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Figure 2. Evolutionary tree of all available NS5B sequences of HCV. This phylogenetic analysis of the NS5B region of all publicly available nucleotide sequences in the region from 8276 to 8615 (numbered as in the H77 reference sequences, AF00960663) demonstrates that HCV variants still fall into 6 distinct genotypes but each contains numerous novel variants discovered in high-diversity areas in sub-Saharan Africa and Southeast Asia. The tree was constructed by neighbor-joining as implemented in the MEGA package,97 using Jukes-Cantor corrected distances. More divergent members of genotype 2 are indicated with an “x.”

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These observations indicate the likely long-term presence in human populations in parts of Africa and Asia, distinct from HCV transmission patterns in Western and other non-tropical countries. The relatively recent appearance of new risk groups and routes of spread,32, 36 such as blood transfusion since the 1940s, the medical use of unsterilized needles for injections and vaccinations, and most specifically to industrialized countries, injecting drug use and the sharing of injection equipment,32, 37–39 has allowed the rapid spread and amplification of “founder” viruses. What we now call subtypes 1a, 1b, 2a, 2b, 3a, and 4a are likely to be the descendants of HCV variants that “seeded” these new, rapidly expanding transmission networks. As discussed later, HCV classification should both recognize the epidemiological associations of these “founder” viruses and incorporate their subtype names into the genotype nomenclature, while acknowledging that such labels are of little or no value in the description of HCV variants in high-diversity areas in sub-Saharan Africa and Southeast Asia.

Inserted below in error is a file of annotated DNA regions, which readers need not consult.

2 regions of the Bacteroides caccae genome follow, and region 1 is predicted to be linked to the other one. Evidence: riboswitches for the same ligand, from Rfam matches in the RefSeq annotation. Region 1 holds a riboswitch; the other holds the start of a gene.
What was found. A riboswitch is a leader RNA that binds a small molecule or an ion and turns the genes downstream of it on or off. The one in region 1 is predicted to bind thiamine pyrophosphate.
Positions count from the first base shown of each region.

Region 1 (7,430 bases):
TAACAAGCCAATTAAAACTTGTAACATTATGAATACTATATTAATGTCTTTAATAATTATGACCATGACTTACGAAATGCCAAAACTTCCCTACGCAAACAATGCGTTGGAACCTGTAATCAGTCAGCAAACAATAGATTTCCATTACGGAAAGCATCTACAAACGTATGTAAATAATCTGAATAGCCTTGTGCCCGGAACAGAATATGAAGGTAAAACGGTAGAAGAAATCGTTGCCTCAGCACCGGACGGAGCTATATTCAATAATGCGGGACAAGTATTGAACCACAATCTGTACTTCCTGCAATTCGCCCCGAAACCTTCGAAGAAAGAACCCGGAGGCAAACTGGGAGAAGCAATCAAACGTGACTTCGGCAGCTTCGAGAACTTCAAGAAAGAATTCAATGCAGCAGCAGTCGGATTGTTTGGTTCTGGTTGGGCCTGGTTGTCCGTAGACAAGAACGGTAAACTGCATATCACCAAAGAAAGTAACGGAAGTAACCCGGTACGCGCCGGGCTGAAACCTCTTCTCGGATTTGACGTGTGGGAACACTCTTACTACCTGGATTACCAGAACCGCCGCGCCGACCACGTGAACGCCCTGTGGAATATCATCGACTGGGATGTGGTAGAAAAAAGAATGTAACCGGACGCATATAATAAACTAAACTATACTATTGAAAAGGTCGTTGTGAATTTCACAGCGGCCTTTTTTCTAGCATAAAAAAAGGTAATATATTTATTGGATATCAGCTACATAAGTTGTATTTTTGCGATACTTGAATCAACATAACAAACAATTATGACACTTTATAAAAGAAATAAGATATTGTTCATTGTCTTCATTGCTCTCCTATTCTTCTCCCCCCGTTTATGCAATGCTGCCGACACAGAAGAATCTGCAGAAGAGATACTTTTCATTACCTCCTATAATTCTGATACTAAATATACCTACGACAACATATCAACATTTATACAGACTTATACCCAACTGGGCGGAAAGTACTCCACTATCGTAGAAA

A recent discovery with implications for HCV classification is recombination between genotypes of HCV.40, 41 Homologous recombination in HCV could clearly be facilitated by the overlap in genotype distributions in many parts of the world. It also may be favored by the nature of HCV risk behavior, in which there may be frequent exposures around the time of primary infection (e.g., repeated needle-sharing between several IDUs), and lack of protective immunity from re-infection during chronic HCV infection. Recently, a viable and rapidly spreading recombinant containing structural genes from genotype 2k and non-structural genes from genotype 1b was found in IDUs in St. Petersburg, Russia.40, 41 Inter-subtype (or intra-genotype) recombinants have also been described, such as a 1a/1b recombinant in Peru.42 The true frequency of recombination may be underestimated because it would be difficult to detect if it occurred between variants of the same subtype. Similarly, it would be difficult to document inter-subtype recombinants where HCV is highly diverse, such as within genotype 2 in West Africa. Finally, although there is a comparative wealth of complete genome sequences of common HCV genotypes, such as 1b, most studies of HCV variability in high diversity areas are based on analysis of single sub-genomic regions, such as NS5B or core/E1, making detection of potential recombination events unlikely.